There’s a great new station on the local airwaves, and I hate that I’m just now digging into it. It’s not a high-powered super-watt FM station with a flashy name. It’s an unassuming, low-power AM station devoid of superfluous crap and lame radio biz distractions.

Just a few weeks back, amid the piles of superlatives and celebratory blurbs in our Best of Charleston issue, City Paper missed a great opportunity to highlight one of the few bright spots on the radio dial.

It’s been nearly two years since local company Apex Broadcasting switched the long-running 96 Wave (96.1 FM) rock format to an “Adult Hits” format under the name Chuck FM. According to the company’s advertising, it was to be the station that “plays everything” — meaning one Top 40 hit from the last few decades after another, minus any DJ chatter.

We got some big news last fall when Apex announced that Chuck FM was “moving across the dial” to a new frequency, 101.7 FM. This move would be a step up, giving Chuck an improved coverage area and a stronger 100,000 watt signal.

Apex Broadcasting currently operates three FM stations and one AM station in the Charleston market. Their newest FM frequency, 95.9 FM, is scheduled to be on the air soon, likely with a non-music speciality format of some sort. The best news comes from the AM side of things, though, with the funky new sounds of Classic Soul 1390 WXTC.

In recent years, Apex’s WXTC bounced quietly along as a gospel-formatted station under the moniker of Heaven 1390, the same frequency held for years by WCSC, one of Charleston’s earliest radio companies, which dated back to the 1930s.

Operating with the power of 5,000 watts non-directional by day and 5,000 watts directional by night, Apex’s new station isn’t nearly as electronically mighty as Chuck. Musically, however, the soul/funk/vintage R&B playlist of WXTC grooves and sways with ease, unlike the zig-zagging, chaotic, and almost lifeless songlist at Chuck.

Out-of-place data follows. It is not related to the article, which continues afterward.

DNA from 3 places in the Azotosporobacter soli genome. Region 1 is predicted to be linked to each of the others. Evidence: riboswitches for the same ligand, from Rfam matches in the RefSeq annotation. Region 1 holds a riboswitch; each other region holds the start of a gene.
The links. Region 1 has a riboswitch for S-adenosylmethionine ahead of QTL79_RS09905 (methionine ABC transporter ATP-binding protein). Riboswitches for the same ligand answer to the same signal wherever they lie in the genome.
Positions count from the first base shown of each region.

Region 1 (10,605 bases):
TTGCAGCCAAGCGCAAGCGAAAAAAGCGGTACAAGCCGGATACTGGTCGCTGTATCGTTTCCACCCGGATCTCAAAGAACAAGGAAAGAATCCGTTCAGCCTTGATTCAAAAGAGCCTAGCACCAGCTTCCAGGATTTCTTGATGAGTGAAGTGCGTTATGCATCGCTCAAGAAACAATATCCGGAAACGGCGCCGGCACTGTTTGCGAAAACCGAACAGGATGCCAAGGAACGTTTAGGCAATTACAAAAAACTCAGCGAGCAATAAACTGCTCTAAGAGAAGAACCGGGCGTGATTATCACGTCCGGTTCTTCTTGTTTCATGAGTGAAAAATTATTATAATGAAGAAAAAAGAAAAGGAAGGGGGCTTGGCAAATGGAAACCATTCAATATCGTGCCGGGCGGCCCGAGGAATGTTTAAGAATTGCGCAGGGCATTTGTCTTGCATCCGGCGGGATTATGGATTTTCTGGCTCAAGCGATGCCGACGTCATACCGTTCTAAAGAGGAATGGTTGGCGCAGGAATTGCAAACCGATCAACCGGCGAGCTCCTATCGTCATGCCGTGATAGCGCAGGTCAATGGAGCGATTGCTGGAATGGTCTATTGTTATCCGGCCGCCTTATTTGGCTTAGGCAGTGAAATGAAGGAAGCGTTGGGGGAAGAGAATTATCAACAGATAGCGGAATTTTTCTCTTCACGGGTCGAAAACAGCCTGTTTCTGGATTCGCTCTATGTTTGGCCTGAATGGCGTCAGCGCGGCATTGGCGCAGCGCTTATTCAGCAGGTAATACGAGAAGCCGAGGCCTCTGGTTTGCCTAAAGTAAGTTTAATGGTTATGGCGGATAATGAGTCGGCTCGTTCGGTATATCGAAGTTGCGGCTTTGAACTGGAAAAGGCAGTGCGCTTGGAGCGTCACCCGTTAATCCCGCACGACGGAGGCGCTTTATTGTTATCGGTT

There are no DJs on the air at any time on Classic Soul 1390 — only pre-programmed announcements and promos. Fortunately, the station manages to emit some funky personality and character from hour to hour. Chuck’s roller coaster style of hits usually jerks back and forth, from hits by glam metal bands and ’80s synth-pop acts to lame ’90s diva pop and ’70s hairspray vocalists. Classic Soul 1390 stays on track with a more defined and consistent theme within the overall “soul” style.

I first heard of Classic Soul 1390 last month when City Paper Managing Editor Chris Haire dropped by the music desk to boast about his favorite new soul station. Soul station? I initially assumed he must be confusing traditional gospel music with the more secular vibes and grooves of genuine soul music — the cool collision of early-era R&B, gospel, rock ‘n’ roll, and ’60s blues.

It would be great, I thought, if a local station suddenly started digging deep into the vaults for deep soul cuts — the pop sounds of Motown, the super-bad music that spawned true funk and early disco, the soul hits just outside of what most mainstream “oldies” stations endlessly regurgitate.

Luckily, he had not mistakenly tagged the sound — Classic Soul 1390 was on. So far, between the commercials, station promos, and occasional “classic soul comedy” moments of Richard Pryor, the station sounds strong and confident. The sets meander only slightly, touching on the exquisite “traditional” soul hits of Smokey Robinson, Otis Redding, Ray Charles, the Supremes, Al Green, Percy Sledge, and early James Brown, and veering surprisingly deep into the more rhythmically aggressive and lyrically progressive late-’60s and ’70s funk of Sly and the Family Stone, Parliament, the Chi-Lites, and late-era James Brown and Marvin Gaye.

This music writer and listener can dig it. Now if they could only hire a killer DJ to actually announce the tunes.

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